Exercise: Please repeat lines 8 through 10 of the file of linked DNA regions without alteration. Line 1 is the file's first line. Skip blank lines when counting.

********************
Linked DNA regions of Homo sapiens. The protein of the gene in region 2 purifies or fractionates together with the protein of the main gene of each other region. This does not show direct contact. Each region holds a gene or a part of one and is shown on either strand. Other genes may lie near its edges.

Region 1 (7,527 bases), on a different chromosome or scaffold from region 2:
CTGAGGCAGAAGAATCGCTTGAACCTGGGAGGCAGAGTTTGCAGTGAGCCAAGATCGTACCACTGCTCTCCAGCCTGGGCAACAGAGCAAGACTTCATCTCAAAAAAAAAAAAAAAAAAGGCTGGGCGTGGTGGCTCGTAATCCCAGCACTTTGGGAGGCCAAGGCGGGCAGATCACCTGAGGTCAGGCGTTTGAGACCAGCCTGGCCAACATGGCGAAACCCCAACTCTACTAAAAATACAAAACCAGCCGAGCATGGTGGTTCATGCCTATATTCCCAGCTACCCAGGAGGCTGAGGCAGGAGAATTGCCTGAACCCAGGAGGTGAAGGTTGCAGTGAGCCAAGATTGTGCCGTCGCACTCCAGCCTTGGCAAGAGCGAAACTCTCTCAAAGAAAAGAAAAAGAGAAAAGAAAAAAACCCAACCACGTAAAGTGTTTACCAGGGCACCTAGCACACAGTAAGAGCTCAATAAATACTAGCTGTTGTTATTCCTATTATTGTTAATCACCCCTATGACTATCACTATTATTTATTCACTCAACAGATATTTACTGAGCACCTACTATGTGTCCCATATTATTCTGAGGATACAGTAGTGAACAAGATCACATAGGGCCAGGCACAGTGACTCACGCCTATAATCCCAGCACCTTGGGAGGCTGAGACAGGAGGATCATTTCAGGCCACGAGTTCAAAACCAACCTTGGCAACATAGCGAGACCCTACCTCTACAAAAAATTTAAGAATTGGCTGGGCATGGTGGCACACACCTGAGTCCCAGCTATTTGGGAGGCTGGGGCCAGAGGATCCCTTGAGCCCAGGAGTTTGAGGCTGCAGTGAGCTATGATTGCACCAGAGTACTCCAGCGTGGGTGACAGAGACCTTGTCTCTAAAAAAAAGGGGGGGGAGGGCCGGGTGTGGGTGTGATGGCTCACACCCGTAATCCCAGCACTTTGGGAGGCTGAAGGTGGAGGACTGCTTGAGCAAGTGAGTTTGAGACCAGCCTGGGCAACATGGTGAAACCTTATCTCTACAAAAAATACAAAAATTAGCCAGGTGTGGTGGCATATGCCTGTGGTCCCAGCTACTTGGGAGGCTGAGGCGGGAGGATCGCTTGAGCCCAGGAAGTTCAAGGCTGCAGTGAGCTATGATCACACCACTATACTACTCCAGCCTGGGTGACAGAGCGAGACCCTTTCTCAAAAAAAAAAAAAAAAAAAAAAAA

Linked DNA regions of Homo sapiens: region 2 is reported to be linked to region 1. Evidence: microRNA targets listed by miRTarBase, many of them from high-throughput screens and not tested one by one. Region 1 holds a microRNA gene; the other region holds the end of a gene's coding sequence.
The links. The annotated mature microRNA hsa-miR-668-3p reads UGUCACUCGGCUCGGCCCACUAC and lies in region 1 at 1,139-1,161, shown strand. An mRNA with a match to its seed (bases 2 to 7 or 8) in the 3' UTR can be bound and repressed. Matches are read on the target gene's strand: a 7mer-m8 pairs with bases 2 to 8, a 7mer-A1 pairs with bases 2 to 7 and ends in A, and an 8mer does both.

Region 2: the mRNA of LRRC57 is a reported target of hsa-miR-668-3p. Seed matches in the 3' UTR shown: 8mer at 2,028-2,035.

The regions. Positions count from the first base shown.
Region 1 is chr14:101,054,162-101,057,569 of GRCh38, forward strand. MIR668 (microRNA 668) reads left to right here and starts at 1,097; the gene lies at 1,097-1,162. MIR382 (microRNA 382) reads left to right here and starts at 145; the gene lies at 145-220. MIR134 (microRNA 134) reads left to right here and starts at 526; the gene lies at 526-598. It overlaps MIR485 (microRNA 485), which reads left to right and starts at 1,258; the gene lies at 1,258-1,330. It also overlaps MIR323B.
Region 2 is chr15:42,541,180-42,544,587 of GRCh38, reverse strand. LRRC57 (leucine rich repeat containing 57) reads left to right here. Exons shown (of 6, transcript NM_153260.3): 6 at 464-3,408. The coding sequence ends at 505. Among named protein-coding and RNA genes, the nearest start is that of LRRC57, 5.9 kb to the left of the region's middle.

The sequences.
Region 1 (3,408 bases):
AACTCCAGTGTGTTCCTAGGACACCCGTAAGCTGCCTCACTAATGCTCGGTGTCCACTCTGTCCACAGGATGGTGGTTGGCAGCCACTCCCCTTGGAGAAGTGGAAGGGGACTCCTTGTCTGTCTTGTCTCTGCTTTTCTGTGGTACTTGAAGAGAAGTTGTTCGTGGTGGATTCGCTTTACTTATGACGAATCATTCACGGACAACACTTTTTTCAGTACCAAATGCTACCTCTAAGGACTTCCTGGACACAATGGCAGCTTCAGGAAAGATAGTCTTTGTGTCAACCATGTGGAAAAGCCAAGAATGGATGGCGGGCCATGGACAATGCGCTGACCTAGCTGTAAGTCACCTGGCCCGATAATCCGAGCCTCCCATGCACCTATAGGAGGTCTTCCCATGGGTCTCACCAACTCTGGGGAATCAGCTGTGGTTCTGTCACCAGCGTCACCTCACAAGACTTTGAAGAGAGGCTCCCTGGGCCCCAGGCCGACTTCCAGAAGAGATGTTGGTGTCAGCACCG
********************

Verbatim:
Region 1 is chr14:101,054,162-101,057,569 of GRCh38, forward strand. MIR668 (microRNA 668) reads left to right here and starts at 1,097; the gene lies at 1,097-1,162. MIR382 (microRNA 382) reads left to right here and starts at 145; the gene lies at 145-220. MIR134 (microRNA 134) reads left to right here and starts at 526; the gene lies at 526-598. It overlaps MIR485 (microRNA 485), which reads left to right and starts at 1,258; the gene lies at 1,258-1,330. It also overlaps MIR323B.
Region 2 is chr15:42,541,180-42,544,587 of GRCh38, reverse strand. LRRC57 (leucine rich repeat containing 57) reads left to right here. Exons shown (of 6, transcript NM_153260.3): 6 at 464-3,408. The coding sequence ends at 505. Among named protein-coding and RNA genes, the nearest start is that of LRRC57, 5.9 kb to the left of the region's middle.

The sequences.